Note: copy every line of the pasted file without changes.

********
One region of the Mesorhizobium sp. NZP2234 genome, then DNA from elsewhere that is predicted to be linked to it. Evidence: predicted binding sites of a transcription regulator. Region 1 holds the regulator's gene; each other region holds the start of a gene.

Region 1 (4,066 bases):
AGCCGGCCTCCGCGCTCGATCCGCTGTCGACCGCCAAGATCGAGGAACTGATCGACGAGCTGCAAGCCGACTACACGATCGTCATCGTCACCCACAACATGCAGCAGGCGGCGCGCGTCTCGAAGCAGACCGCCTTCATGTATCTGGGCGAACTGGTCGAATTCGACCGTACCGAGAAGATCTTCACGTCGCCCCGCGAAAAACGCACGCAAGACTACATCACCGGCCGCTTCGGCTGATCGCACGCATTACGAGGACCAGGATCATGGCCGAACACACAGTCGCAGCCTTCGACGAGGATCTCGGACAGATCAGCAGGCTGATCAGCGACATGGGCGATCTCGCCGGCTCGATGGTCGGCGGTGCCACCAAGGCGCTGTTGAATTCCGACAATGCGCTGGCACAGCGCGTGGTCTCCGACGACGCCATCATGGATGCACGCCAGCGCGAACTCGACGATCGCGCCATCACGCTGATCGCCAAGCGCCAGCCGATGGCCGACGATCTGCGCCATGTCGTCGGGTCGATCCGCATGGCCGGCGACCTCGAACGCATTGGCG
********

One region of the Mesorhizobium sp. NZP2234 genome, then DNA from elsewhere that is predicted to be linked to it. Evidence: predicted binding sites of a transcription regulator. Region 1 holds the regulator's gene; each other region holds the start of a gene.

Region 1 (4,066 bases):
AGCCGGCCTCCGCGCTCGATCCGCTGTCGACCGCCAAGATCGAGGAACTGATCGACGAGCTGCAAGCCGACTACACGATCGTCATCGTCACCCACAACATGCAGCAGGCGGCGCGCGTCTCGAAGCAGACCGCCTTCATGTATCTGGGCGAACTGGTCGAATTCGACCGTACCGAGAAGATCTTCACGTCGCCCCGCGAAAAACGCACGCAAGACTACATCACCGGCCGCTTCGGCTGATCGCACGCATTACGAGGACCAGGATCATGGCCGAACACACAGTCGCAGCCTTCGACGAGGATCTCGGACAGATCAGCAGGCTGATCAGCGACATGGGCGATCTCGCCGGCTCGATGGTCGGCGGTGCCACCAAGGCGCTGTTGAATTCCGACAATGCGCTGGCACAGCGCGTGGTCTCCGACGACGCCATCATGGATGCACGCCAGCGCGAACTCGACGATCGCGCCATCACGCTGATCGCCAAGCGCCAGCCGATGGCCGACGATCTGCGCCATGTCGTCGGGTCGATCCGCATGGCCGGCGACCTCGAACGCATTGGCG